(WSIL) -- News 3 is digging deeper into how parents and educators can better reach children in special education.
The focus in our two-part series "Beyond the Classroom" is the challenges students with a learning difference and ADHD face during remote classes and how school officials are meeting those needs as well as required services.
A local expert also shared tips for parents with our Brooke Schlyer that can help children at home and in the classroom.
Her name is Michelle Kibby, and she's clinical neuropsychologist and professor at Southern Illinois University. Her focus is on learning disorders, ADHD, language impairment, and autism spectrum disorders.
The research that Kibby conducts explores why these disorders happen and the impacts it has on those diagnosed with them.
Learning disorders include reading, math and writing differences.
Kibby says reading disorders are especially challenging for students.. because a lot of instruction is through textbooks or written materials on the internet. This impacts English and Language Arts, but also Science and History classes where students have to read a book chapter and answer comprehension questions.
Now with remote learning, some lesson plans that the teacher would normally give in front of the class. ight be posted online as reading assignments.
Kibby suggests parents reach out to the school, and see if there are any online versions of the book or servers that read to the student.
"It will make words bright or highlight it as they go, so the child can read the text book with the computer," she explains of those programs. "That helps them to read better because they're having the word read to them while the see it. It also helps them to get the material better because they're getting those words they don't know how to read, read to them."
Kibby says for students with ADHD, they already have a hard time focusing in the classroom when the teacher is in front of them. With virtual classes, It's very difficult for those students to sit and pay attention to an online lecture or read materials while at home.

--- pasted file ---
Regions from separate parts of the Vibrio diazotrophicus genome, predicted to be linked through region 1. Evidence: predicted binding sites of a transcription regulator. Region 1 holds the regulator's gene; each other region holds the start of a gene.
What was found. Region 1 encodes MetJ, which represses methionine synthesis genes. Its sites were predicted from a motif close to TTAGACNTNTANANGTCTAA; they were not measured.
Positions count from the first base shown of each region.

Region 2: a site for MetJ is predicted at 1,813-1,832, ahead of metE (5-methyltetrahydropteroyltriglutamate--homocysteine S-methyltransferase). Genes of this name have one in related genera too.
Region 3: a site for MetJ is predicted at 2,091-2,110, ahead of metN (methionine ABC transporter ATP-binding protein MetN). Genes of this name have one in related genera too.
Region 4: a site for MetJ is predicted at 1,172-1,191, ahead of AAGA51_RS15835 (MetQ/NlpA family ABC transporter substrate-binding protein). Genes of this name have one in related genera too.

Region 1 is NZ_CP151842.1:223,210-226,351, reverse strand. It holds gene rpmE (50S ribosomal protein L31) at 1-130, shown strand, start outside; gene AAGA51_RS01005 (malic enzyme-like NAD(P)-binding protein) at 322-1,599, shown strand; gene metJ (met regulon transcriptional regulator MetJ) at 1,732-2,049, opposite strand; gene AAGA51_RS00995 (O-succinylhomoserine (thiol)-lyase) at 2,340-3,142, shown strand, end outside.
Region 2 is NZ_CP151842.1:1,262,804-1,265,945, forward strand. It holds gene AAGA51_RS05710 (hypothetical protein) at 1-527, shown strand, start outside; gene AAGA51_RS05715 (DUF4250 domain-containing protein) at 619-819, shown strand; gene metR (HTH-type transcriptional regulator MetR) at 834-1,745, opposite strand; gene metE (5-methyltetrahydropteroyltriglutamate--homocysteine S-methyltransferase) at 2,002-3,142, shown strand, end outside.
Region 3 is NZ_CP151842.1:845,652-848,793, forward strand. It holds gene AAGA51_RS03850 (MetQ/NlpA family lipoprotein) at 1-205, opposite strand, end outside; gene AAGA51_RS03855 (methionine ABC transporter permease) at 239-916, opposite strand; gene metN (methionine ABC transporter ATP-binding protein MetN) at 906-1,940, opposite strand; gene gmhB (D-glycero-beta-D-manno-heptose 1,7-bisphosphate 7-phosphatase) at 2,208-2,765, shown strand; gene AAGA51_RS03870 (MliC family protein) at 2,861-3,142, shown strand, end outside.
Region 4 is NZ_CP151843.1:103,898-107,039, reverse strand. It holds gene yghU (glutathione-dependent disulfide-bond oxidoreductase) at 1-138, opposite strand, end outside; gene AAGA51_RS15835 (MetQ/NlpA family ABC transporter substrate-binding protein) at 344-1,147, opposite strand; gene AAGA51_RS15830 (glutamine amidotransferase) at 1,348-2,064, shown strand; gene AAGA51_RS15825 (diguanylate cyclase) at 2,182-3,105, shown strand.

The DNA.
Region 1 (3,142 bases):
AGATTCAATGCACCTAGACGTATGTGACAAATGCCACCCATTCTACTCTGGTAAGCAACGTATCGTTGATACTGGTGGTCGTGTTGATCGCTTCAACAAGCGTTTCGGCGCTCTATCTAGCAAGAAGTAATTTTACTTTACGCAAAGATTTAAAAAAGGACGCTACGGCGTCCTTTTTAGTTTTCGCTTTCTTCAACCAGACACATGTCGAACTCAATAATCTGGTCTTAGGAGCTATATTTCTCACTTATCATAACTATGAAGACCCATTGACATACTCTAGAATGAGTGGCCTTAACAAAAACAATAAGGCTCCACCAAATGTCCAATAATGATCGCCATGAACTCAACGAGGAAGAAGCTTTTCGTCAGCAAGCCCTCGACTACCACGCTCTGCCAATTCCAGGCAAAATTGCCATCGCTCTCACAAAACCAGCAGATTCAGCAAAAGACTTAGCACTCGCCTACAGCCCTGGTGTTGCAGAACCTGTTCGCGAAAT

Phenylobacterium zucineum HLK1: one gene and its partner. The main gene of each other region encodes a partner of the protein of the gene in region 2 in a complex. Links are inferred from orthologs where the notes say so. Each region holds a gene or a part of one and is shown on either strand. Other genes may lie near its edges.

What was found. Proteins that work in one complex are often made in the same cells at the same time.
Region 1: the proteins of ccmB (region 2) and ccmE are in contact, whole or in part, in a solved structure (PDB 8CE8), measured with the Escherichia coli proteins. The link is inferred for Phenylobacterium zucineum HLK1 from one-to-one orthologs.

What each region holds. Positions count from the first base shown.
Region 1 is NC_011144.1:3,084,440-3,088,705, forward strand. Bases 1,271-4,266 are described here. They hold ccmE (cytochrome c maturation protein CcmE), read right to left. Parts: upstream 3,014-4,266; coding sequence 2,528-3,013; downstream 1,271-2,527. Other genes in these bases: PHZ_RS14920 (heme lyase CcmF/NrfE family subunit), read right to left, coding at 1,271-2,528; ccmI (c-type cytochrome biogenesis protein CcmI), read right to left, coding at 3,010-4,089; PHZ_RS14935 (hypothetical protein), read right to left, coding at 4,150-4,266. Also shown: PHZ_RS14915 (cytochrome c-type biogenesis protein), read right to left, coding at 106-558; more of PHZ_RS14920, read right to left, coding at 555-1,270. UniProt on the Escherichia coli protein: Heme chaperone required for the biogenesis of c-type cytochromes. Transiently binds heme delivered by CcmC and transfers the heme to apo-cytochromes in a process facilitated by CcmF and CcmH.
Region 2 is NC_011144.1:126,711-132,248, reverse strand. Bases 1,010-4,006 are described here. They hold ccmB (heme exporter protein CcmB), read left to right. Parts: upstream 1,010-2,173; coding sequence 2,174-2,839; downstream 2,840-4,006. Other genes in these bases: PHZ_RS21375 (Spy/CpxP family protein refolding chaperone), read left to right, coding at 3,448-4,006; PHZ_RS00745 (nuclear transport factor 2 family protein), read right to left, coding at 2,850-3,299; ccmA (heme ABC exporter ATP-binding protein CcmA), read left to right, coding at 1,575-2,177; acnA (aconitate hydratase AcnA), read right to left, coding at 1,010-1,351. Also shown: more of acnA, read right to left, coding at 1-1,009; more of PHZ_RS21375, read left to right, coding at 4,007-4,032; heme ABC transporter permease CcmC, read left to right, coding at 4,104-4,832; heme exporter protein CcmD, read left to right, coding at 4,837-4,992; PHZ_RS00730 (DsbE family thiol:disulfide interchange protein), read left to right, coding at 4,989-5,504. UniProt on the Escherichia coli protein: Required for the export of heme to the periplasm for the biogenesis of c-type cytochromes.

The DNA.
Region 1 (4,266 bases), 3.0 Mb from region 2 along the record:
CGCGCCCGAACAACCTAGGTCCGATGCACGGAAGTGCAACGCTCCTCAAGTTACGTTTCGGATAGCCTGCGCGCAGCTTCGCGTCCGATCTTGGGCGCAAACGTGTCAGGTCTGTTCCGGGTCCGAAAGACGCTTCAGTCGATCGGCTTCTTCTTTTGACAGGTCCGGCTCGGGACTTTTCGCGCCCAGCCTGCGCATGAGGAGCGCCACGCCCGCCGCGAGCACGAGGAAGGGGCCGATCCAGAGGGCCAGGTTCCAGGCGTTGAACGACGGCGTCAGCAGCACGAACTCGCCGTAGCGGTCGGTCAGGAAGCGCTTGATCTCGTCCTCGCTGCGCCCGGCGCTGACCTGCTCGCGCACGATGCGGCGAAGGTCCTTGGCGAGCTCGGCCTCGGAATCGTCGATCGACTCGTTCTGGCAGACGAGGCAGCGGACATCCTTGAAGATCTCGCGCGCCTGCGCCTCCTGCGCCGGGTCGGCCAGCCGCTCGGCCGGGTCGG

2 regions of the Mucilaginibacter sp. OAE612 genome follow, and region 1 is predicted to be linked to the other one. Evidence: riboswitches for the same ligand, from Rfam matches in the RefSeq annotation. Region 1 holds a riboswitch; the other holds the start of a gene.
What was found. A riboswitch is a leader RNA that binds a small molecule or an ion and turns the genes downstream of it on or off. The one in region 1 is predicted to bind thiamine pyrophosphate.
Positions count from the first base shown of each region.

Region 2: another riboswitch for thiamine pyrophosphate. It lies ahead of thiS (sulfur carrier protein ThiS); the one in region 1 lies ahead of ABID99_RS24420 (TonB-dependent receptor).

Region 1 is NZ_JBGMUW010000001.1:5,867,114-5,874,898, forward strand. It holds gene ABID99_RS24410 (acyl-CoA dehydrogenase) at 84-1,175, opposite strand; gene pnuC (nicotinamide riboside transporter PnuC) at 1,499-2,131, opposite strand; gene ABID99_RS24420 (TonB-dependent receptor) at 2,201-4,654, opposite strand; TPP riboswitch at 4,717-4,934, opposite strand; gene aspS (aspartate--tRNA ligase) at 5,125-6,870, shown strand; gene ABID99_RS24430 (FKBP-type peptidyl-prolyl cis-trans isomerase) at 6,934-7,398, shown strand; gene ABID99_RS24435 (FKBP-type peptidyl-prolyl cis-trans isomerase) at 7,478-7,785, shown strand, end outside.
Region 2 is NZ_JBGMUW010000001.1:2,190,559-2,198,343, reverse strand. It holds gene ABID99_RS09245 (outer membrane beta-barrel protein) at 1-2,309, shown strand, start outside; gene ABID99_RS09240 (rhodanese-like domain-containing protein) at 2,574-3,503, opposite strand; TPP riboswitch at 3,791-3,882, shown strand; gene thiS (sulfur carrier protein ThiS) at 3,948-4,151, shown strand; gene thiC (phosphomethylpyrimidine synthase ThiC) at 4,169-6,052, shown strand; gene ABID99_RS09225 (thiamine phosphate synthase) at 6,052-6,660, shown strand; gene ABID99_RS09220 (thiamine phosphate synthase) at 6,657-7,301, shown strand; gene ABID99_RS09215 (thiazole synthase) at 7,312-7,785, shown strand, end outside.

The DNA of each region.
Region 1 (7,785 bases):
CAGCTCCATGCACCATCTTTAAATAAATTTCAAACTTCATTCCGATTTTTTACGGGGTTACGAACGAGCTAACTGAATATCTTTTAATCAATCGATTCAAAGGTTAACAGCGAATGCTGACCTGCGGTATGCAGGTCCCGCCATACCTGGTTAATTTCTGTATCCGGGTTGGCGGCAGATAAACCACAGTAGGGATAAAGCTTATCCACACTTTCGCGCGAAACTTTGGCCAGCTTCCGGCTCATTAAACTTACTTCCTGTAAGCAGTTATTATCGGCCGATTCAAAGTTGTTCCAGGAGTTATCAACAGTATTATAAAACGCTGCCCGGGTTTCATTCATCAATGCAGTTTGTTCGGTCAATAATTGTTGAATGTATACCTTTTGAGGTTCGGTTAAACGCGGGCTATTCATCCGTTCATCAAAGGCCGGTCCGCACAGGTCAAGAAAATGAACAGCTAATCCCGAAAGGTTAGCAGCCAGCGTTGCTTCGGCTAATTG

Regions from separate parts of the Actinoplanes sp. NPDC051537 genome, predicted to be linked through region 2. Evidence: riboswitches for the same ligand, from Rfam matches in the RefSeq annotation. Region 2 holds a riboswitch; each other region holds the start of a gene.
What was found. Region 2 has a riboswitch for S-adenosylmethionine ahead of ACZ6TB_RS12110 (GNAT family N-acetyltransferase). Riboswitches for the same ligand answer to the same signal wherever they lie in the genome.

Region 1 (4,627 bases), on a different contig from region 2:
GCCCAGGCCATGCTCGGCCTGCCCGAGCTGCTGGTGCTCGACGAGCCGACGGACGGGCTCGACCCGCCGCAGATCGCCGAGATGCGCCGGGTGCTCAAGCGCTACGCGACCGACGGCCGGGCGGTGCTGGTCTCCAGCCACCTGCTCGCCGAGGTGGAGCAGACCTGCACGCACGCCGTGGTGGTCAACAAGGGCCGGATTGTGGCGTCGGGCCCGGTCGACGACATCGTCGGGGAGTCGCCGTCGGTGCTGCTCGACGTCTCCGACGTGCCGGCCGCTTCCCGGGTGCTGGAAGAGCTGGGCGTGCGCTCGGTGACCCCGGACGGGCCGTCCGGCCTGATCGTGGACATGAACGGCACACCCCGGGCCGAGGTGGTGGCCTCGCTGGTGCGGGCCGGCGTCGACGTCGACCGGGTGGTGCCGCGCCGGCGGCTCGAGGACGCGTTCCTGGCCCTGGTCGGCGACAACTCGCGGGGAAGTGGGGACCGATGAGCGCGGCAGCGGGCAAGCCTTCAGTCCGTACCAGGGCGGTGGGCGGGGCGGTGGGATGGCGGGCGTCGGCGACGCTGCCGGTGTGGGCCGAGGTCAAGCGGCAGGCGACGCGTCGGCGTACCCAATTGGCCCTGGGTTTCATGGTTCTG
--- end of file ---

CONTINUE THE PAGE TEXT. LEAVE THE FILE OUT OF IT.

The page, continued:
She recommends parents reward children for staying focused starting with short increments of time, then adding a few minutes as they show progress.
"Gradually work to build that attention span through a positive reward system," Kibby explains. "We don't want to punish them when they don't make it, they do struggle."
For younger children, immediate rewards for reaching their goal like a piece of candy is the best. For those in their teens, it's check marks letting them work toward something bigger.
For all ages, once the attention span is reached, have the child take a break that's up to 10 minutes. Then have them return to work up to the length of their span again.
A similar system can also be used for other challenges that students might be having like completing their homework.
"One could set up a system of rewards for turning in assignments daily or for double checking that each item was completed before turning in the assignment," she adds.
For parents with children diagnosed with ADHD, Kibby suggests a few books:
When it comes to reading disorders these can also be helpful:
For more information on Kibby and her private practice Child and Adolescent Neuropsychology Services of Southern Illinois, call (618) 490-1263.